Ryse Son of Rome: Retrospective Review

15 Oct

While the year 2020 has sunk into chaos, the news of XBOX Gamepass, and Bethesda being bought by Microsoft, rejuvenated the urge to try and see what XBOX offers compared to Sony, which if Playstation 5 is backward compatible for all there library, it was time to see if Sony or XBOX would get my attention for the future of console supremacy. It’s when all who fight for domain are left sunk into the battle of digital fury, but seeing a forgotten gem like Ryse: Son of Rome, on XBOX, included on the Game Pass, plus an XBOX Live exclusive included, for 14.99 a month (as of 09/15/20 this may change in the future and package contents may vary), is well worth the price for the library included, with Bethesda’s catalogue entering the Game Pass, a well. Overall, both systems are graphically at the same level, but the only difference is choice of games. Do you want the moody Academy award cinematic approach that Sony offers or competitive multiplayer experience that XBOX has to offer, but somehow, Ryse: Son of Rome, is appealing since it does combine both a PlayStation experience in an XBOX console.

            Ryse: Son of Rome, sticks with a very simple premise of Marinus, is retelling his story to Nero, whose father is killed by barbaric hordes, and he begins his journey in the Roman army fighting the Saxons, and returning to Rome, realizing that most enemies “don’t always draw there swords” as Commodus killed his parents. Through eight succinct chapters, the confidently short story telling is a gem for those who want God of War, Assassin’s Creed, mixed with Gladiator style visuals and storytelling, only make the cult classic a force to be reckoned with, that Assassin’s Creed could never do in one game, let alone ten. Ryse: Son of Rome impressively combines all of the above into one game that a sequel would have proven pointless to Crytek’s superb story telling efforts.

            Ryse: Son of Rome is visually stunning for Crytek studios, which should have catapulted Crytek into the stratosphere of fame and fortune, but the game proves that a story and a game can be married with visuals without lengthy chapters that doesn’t seem to overstay its welcome, leaving a vast impression of Marinus and the life he leads as a soldier in the Roman Army, learning valuable lessons of mercy in the battlefield, such as when he spares a Saxons generals daughter, Boudica, but also realizing his time spent searching for vengeance was a ruse played by jealous Gods that would enrage Kratos, but Crytek balanced Marius with a relatively even temper, with subtle efforts from the voice actors.

            The gameplay is a little frosty, as such finishing moves require the player to touch certain buttons, and if you pressed X instead of Y, would repeat the same finishing move, and that was repetitious, and it could be fixed with a few patches, but after all this time, it doesn’t seem likely. But it is fun to commit such acts of violence in Ryse: Son of Rome.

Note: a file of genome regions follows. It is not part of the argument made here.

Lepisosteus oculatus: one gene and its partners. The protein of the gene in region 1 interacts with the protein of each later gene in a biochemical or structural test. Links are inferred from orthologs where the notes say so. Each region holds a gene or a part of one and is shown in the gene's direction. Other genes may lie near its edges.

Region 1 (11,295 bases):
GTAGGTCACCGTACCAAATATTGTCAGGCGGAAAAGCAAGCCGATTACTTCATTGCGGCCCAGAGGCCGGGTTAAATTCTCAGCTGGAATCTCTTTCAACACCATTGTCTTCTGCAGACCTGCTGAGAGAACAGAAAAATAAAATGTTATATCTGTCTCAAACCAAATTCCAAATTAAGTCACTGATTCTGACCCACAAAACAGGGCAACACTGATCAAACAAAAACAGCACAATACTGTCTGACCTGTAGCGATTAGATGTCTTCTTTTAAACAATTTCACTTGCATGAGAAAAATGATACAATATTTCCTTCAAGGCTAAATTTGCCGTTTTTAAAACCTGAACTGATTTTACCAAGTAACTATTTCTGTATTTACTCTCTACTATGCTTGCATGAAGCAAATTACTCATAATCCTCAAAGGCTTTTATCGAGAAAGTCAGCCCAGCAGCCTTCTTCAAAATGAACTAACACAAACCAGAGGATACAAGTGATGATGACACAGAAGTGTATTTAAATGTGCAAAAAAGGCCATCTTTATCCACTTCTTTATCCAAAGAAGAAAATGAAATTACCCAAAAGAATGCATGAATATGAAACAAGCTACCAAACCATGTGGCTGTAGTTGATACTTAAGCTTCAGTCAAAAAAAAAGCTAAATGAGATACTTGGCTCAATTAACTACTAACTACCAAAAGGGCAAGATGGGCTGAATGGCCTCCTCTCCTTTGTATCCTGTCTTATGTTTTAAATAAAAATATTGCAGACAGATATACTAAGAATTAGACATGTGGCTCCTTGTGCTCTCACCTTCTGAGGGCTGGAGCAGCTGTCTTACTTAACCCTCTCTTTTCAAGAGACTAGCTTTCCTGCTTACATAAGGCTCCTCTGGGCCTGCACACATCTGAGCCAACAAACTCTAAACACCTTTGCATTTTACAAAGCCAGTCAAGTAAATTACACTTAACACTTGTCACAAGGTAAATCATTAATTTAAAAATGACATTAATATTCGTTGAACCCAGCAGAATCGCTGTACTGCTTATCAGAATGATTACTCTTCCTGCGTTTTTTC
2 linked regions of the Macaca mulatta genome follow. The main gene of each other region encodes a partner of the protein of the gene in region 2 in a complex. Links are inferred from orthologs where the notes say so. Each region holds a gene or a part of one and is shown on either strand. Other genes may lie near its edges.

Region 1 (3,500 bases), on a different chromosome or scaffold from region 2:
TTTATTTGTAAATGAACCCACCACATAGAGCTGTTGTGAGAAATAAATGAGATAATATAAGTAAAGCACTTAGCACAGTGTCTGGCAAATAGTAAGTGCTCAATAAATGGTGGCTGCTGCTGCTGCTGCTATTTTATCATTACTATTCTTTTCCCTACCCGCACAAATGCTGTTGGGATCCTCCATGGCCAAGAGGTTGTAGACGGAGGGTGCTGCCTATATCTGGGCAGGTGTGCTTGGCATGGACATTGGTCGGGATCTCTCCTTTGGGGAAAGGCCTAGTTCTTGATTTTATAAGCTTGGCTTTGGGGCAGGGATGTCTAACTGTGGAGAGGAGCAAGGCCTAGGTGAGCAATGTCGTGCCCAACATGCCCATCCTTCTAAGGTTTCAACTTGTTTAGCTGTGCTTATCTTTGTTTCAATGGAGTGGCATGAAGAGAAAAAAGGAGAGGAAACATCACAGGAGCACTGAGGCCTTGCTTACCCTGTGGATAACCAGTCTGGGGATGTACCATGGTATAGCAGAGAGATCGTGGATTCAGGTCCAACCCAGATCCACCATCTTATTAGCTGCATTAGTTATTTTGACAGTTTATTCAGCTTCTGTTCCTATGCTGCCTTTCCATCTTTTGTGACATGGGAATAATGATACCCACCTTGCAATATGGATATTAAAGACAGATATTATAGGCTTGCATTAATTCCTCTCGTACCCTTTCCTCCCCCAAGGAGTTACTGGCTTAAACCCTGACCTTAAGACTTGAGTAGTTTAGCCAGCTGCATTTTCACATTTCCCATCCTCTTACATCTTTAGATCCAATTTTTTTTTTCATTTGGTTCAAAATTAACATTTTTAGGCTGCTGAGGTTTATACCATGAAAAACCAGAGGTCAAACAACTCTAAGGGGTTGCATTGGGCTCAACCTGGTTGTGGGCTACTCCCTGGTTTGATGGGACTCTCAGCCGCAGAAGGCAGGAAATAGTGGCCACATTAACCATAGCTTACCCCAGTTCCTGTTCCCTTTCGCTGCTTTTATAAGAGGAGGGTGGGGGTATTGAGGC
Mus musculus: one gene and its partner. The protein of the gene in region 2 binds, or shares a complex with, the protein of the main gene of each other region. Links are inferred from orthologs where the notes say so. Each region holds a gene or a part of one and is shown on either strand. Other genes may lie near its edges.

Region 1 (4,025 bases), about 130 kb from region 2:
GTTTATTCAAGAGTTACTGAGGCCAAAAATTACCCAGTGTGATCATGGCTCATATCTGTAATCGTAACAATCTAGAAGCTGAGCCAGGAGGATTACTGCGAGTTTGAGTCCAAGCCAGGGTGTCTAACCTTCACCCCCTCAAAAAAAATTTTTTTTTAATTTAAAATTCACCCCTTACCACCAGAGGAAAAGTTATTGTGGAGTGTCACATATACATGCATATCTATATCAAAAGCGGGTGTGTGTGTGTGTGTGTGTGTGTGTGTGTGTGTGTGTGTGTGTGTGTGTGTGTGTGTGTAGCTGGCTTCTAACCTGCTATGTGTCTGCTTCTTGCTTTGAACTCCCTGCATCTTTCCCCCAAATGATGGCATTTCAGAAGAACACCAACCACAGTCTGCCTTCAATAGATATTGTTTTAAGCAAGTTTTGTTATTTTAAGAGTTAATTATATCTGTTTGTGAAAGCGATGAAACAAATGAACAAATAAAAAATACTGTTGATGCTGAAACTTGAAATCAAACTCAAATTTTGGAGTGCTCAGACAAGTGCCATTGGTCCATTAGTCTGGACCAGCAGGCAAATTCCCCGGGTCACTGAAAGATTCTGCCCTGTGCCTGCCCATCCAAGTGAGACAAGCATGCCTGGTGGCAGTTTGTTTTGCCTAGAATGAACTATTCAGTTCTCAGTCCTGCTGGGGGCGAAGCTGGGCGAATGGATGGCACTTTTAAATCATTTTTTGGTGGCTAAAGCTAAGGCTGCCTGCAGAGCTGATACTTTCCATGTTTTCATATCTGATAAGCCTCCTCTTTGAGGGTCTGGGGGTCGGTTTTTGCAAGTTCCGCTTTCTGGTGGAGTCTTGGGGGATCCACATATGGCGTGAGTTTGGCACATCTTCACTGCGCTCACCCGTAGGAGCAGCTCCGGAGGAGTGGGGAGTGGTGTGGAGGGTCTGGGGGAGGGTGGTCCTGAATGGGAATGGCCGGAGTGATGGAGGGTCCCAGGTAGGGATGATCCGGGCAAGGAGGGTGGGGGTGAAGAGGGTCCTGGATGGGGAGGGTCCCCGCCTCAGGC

What also needs to be mentioned is that some scenes, where I wanted to hear what the characters were saying was drowned out by the music, which seemed odd at times, and it did pull me out of the story.

There was a cool feature of holding the L1 trigger, to command your army. Also, invading a bridge in a Spartan like effort, with shields to protect you from oncoming arrows, was fun and broke up the combat. 

            The impressive visuals, paired storytelling, but with a repetitious execution moves, make Ryse: Son of Rome, a very interesting yet mixed bag of a campaign. I did not play the online multiplayer, which Assassin’s Creed: Origins must have copied in there multiplayer arena mode. What is assured is that Crytek achieved a masterpiece that they can’t follow up, and will be remembered as long as Ryse: Son of Rome is available to play on the XBOX Game Pass or a cultish few remember it for years to come. Hopefully there could be a sequel, but the story works well on it’s own. As far as Ryse: Son of Rome, is a superb but relatively short visual masterpiece that most companies can not live up to.

Does the GamePass change my perspective on XBOX, yes, and the console war may help Sony in there future consoles as they want to win over new customers but also give XBOX players a reason to pick up a system as well, but as far as it goes, the two companies have a long way to go to win the console war.

Rating: 8/10   

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